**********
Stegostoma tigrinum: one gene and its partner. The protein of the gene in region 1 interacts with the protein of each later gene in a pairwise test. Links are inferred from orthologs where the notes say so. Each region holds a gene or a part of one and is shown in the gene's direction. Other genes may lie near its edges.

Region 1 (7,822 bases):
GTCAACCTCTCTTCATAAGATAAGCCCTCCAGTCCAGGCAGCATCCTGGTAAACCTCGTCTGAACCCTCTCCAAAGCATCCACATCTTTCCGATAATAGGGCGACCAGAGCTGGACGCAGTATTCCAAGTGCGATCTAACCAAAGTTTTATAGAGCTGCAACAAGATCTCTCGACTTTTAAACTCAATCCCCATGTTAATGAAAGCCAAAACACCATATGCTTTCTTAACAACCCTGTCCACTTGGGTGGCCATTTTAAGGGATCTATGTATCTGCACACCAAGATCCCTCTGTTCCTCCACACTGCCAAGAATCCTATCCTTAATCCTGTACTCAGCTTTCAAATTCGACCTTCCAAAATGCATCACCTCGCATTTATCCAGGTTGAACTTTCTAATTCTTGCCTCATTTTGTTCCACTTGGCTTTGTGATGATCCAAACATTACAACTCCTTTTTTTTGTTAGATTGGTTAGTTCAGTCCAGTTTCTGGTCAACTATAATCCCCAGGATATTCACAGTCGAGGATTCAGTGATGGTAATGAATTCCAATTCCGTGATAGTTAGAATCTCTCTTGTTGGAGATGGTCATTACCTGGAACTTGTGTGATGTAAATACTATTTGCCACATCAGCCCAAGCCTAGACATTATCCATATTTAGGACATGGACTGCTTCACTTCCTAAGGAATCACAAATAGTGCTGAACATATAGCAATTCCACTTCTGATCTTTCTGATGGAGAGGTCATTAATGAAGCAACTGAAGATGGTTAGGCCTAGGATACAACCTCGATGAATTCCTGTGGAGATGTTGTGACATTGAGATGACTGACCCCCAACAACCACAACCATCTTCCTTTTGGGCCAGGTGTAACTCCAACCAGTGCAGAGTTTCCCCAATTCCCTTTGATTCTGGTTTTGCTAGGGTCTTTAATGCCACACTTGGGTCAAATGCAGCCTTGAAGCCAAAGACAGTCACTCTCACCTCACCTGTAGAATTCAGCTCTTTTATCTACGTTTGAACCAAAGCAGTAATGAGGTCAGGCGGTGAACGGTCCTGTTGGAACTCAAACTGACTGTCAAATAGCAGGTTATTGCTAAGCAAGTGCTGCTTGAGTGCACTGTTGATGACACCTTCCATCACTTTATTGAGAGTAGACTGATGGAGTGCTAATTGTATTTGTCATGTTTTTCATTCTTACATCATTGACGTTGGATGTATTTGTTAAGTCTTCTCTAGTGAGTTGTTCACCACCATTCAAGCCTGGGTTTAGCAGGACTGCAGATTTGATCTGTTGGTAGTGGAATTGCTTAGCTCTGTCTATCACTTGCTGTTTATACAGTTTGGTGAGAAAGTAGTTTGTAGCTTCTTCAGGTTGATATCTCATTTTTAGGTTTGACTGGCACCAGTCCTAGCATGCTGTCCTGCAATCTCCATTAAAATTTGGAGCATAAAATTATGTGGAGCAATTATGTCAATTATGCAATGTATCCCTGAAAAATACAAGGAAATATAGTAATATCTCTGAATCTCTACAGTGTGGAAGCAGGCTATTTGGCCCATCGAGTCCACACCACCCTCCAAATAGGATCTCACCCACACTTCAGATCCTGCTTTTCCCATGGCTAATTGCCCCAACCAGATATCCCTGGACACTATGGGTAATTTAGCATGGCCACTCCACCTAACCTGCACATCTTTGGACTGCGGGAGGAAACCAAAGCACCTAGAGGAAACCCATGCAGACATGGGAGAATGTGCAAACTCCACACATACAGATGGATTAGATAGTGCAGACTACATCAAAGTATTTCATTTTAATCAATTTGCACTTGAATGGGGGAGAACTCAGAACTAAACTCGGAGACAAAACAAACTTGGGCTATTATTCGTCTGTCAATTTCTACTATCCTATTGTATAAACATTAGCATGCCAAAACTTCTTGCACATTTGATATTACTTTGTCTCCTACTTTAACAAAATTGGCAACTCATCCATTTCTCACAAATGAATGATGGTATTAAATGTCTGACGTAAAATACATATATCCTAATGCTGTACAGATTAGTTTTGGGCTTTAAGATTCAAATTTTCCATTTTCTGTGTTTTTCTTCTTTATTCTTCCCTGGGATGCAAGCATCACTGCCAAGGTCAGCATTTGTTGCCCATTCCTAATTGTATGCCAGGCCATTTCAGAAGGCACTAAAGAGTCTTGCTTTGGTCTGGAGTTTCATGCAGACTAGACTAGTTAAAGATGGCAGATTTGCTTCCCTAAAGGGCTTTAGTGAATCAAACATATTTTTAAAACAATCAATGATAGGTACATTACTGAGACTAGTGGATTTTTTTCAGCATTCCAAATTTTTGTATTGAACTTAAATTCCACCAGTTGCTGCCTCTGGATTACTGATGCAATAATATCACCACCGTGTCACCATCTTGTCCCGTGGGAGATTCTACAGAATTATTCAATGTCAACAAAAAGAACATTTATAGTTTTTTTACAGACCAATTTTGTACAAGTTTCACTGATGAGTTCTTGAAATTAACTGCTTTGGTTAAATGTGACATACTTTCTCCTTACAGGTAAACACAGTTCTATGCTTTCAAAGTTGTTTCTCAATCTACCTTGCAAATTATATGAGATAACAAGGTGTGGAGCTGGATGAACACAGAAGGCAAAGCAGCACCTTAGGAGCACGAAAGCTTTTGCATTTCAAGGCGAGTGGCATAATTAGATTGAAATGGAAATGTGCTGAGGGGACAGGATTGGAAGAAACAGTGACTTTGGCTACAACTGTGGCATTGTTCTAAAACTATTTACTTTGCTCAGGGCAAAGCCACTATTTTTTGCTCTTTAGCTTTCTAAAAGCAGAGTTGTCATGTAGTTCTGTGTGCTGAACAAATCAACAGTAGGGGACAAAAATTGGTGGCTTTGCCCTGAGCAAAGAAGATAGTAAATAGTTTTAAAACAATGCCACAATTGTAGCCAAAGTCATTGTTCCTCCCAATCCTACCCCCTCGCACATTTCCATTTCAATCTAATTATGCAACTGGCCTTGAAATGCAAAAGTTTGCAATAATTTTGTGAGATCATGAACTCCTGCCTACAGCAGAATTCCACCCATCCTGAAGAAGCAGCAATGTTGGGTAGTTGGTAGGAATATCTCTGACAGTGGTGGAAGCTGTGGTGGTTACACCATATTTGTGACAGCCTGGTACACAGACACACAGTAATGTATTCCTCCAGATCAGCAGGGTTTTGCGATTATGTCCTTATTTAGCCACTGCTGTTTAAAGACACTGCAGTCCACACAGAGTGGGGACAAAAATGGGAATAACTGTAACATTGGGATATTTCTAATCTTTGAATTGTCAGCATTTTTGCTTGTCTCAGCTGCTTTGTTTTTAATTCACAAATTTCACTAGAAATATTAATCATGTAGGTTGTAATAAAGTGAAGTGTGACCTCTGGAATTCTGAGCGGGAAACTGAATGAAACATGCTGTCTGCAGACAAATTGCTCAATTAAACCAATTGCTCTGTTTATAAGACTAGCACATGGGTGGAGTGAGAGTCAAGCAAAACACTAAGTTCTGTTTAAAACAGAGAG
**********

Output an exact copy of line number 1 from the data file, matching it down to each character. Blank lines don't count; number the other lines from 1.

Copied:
Stegostoma tigrinum: one gene and its partner. The protein of the gene in region 1 interacts with the protein of each later gene in a pairwise test. Links are inferred from orthologs where the notes say so. Each region holds a gene or a part of one and is shown in the gene's direction. Other genes may lie near its edges.